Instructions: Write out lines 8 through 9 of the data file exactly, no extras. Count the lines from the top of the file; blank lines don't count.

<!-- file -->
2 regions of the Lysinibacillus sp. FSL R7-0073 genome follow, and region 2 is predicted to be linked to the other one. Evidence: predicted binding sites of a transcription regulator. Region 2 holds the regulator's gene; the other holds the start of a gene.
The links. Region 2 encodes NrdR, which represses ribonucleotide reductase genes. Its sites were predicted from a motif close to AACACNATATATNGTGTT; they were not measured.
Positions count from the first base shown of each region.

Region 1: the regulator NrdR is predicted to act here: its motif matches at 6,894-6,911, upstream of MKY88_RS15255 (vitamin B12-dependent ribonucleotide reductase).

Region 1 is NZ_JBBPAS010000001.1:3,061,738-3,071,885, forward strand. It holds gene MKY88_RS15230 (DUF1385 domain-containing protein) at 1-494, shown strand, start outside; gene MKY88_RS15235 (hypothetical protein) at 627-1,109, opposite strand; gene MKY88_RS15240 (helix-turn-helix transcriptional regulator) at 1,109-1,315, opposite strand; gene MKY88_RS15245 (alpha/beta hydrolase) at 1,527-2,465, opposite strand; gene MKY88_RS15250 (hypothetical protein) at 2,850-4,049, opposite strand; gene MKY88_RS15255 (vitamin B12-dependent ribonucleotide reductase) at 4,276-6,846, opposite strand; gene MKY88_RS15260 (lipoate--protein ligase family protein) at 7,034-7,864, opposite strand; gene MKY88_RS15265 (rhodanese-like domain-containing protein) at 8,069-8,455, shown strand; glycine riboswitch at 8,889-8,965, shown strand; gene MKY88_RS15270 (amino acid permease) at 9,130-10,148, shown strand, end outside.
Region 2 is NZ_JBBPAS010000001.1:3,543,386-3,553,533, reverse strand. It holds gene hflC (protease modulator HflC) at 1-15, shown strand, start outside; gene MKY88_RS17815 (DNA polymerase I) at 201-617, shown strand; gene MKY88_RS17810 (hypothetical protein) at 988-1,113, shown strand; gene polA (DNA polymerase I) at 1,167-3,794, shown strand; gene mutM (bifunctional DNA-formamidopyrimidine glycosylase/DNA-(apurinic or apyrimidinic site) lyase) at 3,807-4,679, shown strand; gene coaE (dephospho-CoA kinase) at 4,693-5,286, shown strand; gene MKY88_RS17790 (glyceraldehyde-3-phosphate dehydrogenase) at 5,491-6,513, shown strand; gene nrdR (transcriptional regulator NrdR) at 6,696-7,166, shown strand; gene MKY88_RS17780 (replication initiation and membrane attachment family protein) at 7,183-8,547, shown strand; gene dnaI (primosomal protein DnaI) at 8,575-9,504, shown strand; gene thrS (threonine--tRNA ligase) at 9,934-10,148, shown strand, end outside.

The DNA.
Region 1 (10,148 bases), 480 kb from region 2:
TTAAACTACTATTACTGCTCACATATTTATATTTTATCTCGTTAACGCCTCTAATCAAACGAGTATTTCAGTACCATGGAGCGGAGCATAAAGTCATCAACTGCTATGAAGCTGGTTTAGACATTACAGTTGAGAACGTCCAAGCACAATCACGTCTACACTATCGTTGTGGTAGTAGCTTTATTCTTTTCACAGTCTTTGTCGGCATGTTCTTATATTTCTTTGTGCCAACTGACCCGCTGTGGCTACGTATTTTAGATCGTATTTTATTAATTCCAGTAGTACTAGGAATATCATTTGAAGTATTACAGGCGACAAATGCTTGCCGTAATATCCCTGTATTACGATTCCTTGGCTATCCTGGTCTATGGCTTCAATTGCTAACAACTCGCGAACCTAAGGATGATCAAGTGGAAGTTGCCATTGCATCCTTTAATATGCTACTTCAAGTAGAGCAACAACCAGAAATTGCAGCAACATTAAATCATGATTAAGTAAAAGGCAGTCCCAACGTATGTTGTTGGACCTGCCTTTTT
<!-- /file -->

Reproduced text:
Region 1 (10,148 bases), 480 kb from region 2:
TTAAACTACTATTACTGCTCACATATTTATATTTTATCTCGTTAACGCCTCTAATCAAACGAGTATTTCAGTACCATGGAGCGGAGCATAAAGTCATCAACTGCTATGAAGCTGGTTTAGACATTACAGTTGAGAACGTCCAAGCACAATCACGTCTACACTATCGTTGTGGTAGTAGCTTTATTCTTTTCACAGTCTTTGTCGGCATGTTCTTATATTTCTTTGTGCCAACTGACCCGCTGTGGCTACGTATTTTAGATCGTATTTTATTAATTCCAGTAGTACTAGGAATATCATTTGAAGTATTACAGGCGACAAATGCTTGCCGTAATATCCCTGTATTACGATTCCTTGGCTATCCTGGTCTATGGCTTCAATTGCTAACAACTCGCGAACCTAAGGATGATCAAGTGGAAGTTGCCATTGCATCCTTTAATATGCTACTTCAAGTAGAGCAACAACCAGAAATTGCAGCAACATTAAATCATGATTAAGTAAAAGGCAGTCCCAACGTATGTTGTTGGACCTGCCTTTTT